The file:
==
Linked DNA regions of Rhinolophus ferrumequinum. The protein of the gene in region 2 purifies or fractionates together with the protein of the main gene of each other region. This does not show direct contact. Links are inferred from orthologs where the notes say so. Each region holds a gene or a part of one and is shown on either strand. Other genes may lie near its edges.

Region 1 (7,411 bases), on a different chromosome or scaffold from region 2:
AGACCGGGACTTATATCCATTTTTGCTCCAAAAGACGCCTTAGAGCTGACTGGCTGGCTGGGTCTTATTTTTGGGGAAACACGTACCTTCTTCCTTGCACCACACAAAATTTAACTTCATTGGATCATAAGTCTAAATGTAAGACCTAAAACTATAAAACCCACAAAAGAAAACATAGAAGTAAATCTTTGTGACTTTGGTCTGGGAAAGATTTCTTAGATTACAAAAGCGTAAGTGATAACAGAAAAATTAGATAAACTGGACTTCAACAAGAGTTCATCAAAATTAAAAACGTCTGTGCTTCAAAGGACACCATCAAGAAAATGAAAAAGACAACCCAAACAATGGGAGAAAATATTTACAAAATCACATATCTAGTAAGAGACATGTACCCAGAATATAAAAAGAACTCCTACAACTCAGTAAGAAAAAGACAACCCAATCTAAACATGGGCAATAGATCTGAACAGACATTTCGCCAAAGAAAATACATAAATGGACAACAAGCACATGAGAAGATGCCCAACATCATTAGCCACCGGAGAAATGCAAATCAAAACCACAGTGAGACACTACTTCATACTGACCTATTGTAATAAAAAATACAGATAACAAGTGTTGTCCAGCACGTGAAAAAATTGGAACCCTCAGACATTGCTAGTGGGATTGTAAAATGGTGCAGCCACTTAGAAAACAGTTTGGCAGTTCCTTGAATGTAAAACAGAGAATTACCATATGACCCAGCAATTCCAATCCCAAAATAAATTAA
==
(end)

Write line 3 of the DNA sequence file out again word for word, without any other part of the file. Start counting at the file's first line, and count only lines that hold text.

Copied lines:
AGACCGGGACTTATATCCATTTTTGCTCCAAAAGACGCCTTAGAGCTGACTGGCTGGCTGGGTCTTATTTTTGGGGAAACACGTACCTTCTTCCTTGCACCACACAAAATTTAACTTCATTGGATCATAAGTCTAAATGTAAGACCTAAAACTATAAAACCCACAAAAGAAAACATAGAAGTAAATCTTTGTGACTTTGGTCTGGGAAAGATTTCTTAGATTACAAAAGCGTAAGTGATAACAGAAAAATTAGATAAACTGGACTTCAACAAGAGTTCATCAAAATTAAAAACGTCTGTGCTTCAAAGGACACCATCAAGAAAATGAAAAAGACAACCCAAACAATGGGAGAAAATATTTACAAAATCACATATCTAGTAAGAGACATGTACCCAGAATATAAAAAGAACTCCTACAACTCAGTAAGAAAAAGACAACCCAATCTAAACATGGGCAATAGATCTGAACAGACATTTCGCCAAAGAAAATACATAAATGGACAACAAGCACATGAGAAGATGCCCAACATCATTAGCCACCGGAGAAATGCAAATCAAAACCACAGTGAGACACTACTTCATACTGACCTATTGTAATAAAAAATACAGATAACAAGTGTTGTCCAGCACGTGAAAAAATTGGAACCCTCAGACATTGCTAGTGGGATTGTAAAATGGTGCAGCCACTTAGAAAACAGTTTGGCAGTTCCTTGAATGTAAAACAGAGAATTACCATATGACCCAGCAATTCCAATCCCAAAATAAATTAA